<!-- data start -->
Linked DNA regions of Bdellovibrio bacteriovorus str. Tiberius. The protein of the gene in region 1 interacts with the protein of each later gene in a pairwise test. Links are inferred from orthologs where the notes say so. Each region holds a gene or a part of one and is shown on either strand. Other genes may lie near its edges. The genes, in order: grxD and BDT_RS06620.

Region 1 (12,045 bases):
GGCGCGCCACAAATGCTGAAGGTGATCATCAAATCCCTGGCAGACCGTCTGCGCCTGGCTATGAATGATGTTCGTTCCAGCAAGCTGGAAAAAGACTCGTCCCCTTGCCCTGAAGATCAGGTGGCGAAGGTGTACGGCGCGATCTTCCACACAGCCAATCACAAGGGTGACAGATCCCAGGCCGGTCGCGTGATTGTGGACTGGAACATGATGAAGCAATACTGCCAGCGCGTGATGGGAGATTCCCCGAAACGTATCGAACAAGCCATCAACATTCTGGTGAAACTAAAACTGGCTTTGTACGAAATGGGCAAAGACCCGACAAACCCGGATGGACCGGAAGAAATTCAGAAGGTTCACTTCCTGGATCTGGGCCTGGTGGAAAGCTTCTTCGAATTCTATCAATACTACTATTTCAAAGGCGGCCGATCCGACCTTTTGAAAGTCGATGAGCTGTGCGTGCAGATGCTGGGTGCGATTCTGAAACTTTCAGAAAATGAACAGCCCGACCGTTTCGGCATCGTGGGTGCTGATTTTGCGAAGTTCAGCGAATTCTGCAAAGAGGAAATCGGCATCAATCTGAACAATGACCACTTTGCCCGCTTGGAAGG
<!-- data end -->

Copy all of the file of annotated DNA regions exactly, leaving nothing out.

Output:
Linked DNA regions of Bdellovibrio bacteriovorus str. Tiberius. The protein of the gene in region 1 interacts with the protein of each later gene in a pairwise test. Links are inferred from orthologs where the notes say so. Each region holds a gene or a part of one and is shown on either strand. Other genes may lie near its edges. The genes, in order: grxD and BDT_RS06620.

Region 1 (12,045 bases):
GGCGCGCCACAAATGCTGAAGGTGATCATCAAATCCCTGGCAGACCGTCTGCGCCTGGCTATGAATGATGTTCGTTCCAGCAAGCTGGAAAAAGACTCGTCCCCTTGCCCTGAAGATCAGGTGGCGAAGGTGTACGGCGCGATCTTCCACACAGCCAATCACAAGGGTGACAGATCCCAGGCCGGTCGCGTGATTGTGGACTGGAACATGATGAAGCAATACTGCCAGCGCGTGATGGGAGATTCCCCGAAACGTATCGAACAAGCCATCAACATTCTGGTGAAACTAAAACTGGCTTTGTACGAAATGGGCAAAGACCCGACAAACCCGGATGGACCGGAAGAAATTCAGAAGGTTCACTTCCTGGATCTGGGCCTGGTGGAAAGCTTCTTCGAATTCTATCAATACTACTATTTCAAAGGCGGCCGATCCGACCTTTTGAAAGTCGATGAGCTGTGCGTGCAGATGCTGGGTGCGATTCTGAAACTTTCAGAAAATGAACAGCCCGACCGTTTCGGCATCGTGGGTGCTGATTTTGCGAAGTTCAGCGAATTCTGCAAAGAGGAAATCGGCATCAATCTGAACAATGACCACTTTGCCCGCTTGGAAGG